The drug, called defactinib, showed promising results in phase I clinical trials; however, phase II, which involved more participants, was not as successful. Patients tolerated the drug well, but efficacy was low in the 372 patients involved.
Results for patients receiving the drug were no better than those receiving a placebo. The trial was stopped due to these disappointing results.
Because this one drug did not kill mesothelioma stem cells does mean the end of this line of research. More drugs are being developed and tested. Defactinib may be tested again in combination with different chemotherapy drugs.
Mesenchymal Stem Cell Treatment at Pacific Mesothelioma Center
Another type of stem cell treatment under study for mesothelioma is called mesenchymal stem cell treatment. Mesenchymal stem cells are stem cells that were discovered in the stroma, which is connective tissue found throughout the body.
These cells can differentiate into bone, cartilage, fat, and muscle cells. They also may have the ability to moderate the immune system. Exactly how they work is still not completely understood. Researchers are investigating how these stem cells could be used to treat a range of diseases.
At the Pacific Mesothelioma Center, researchers are using mesenchymal stem cells to develop new treatments for mesothelioma.
These stem cells are being tested as vectors for delivering drugs to tumors and for use as supplements to immunotherapy treatments. Mesenchymal stem cells may enhance the body’s immune system to help it target and kill cancer cells.
Stem Cell Vaccines
Led by researchers at Stanford University, a group has developed a type of vaccine against cancer that shows promise in lab animals. They injected mice with induced pluripotent stem cells (iPS cells) that matched each individual’s genetics.
The iPS cells are similar to cancer cells and act like a vaccine, stimulating the immune system to recognize and attack any cancer cells that develop. They next injected the mice with cancer cells, including mesothelioma cells. The vaccine prevented cancer formation in the mice.
The researchers are trying other cancer types and using the iPS cells as a treatment for existing cancer. They hope to move into human clinical trials soon.
Will Mesothelioma Ever Be Curable with Stem Cells?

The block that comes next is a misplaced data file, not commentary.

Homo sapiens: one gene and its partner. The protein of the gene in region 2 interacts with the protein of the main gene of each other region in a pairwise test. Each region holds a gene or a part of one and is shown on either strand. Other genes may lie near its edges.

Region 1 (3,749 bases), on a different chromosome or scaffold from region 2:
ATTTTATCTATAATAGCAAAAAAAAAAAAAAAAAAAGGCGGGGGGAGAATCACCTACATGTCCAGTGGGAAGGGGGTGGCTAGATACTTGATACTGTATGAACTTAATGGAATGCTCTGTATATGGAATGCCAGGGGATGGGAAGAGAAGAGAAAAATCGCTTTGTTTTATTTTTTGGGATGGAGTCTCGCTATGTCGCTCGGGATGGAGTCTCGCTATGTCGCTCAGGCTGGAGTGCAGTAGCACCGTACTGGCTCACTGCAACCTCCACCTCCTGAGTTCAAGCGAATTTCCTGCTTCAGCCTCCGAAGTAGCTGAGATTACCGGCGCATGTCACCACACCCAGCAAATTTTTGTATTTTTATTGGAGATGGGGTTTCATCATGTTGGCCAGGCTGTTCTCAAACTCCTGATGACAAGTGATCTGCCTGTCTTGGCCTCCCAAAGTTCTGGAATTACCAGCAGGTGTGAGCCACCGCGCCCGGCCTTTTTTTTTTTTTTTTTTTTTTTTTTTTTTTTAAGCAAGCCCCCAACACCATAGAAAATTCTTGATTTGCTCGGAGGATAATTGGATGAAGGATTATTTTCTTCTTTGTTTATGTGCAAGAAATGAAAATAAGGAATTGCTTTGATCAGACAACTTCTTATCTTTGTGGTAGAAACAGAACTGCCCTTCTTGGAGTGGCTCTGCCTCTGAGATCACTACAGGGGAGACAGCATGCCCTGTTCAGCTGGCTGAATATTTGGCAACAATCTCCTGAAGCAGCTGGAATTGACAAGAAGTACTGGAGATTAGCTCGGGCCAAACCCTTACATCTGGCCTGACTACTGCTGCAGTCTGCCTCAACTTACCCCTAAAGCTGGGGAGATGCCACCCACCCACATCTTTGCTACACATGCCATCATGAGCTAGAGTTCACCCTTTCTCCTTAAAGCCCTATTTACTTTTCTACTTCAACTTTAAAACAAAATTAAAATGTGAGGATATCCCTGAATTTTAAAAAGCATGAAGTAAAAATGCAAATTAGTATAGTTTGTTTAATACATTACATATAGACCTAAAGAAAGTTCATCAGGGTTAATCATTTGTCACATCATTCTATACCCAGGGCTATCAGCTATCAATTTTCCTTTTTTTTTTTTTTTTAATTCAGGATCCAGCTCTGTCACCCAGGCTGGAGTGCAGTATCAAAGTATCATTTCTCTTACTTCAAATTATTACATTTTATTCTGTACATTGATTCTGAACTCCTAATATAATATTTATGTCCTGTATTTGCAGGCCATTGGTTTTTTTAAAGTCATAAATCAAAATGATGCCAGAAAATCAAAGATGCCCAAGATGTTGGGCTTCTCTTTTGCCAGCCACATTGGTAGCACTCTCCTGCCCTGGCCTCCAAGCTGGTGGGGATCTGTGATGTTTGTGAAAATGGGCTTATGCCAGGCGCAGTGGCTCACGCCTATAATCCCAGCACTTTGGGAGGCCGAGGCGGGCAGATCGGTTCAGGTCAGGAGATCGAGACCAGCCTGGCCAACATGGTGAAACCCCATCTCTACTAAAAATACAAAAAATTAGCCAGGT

Although recent research findings for the therapeutic usage of systemically-delivered stem cells show promise, these findings are only preliminary. More research is necessary to determine the validity and efficacy of the initial findings.
However, if further trials prove successful, stem cell therapy could provide novel treatment options. These innovative treatment methods could prove more effective, increasing the overall quality and length of life for patients.
Can I Opt for Stem Cell Treatment for My Mesothelioma?
Stem cell therapy is not currently offered as part of standard therapy but might be an option in a clinical trial. If you or someone you know has been diagnosed with malignant mesothelioma and is interested in exploring the possibilities of stem cell treatment, talk to your doctor about clinical trials.
While treatments offered by clinical trials are limited to those who qualify, you may be able to participate. Several trials are studying the effects of stem cell treatment for mesothelioma in human subjects. Speak with your physician to find out which studies may be right for you.Get Your FREE Mesothelioma Packet
Page Written by Mary Ellen Ellis
Mary Ellen Ellis has been the head writer for Mesothelioma.net since 2016. With hundreds of mesothelioma and asbestos articles to her credit, she is one of the most experienced writers on these topics. Her degrees and background in science and education help her explain complicated medical topics for a wider audience. Mary Ellen takes pride in providing her readers with the critical information they need following a diagnosis of an asbestos-related illness.
Page Medically Reviewed and Edited by Anne Courtney, AOCNP, DNP
Anne Courtney has a Doctor of Nursing Practice degree and is an Advanced Oncology Certified Nurse Practitioner. She has years of oncology experience working with patients with malignant mesothelioma, as well as other types of cancer. Dr. Courtney currently works at University of Texas LIVESTRONG Cancer Institutes.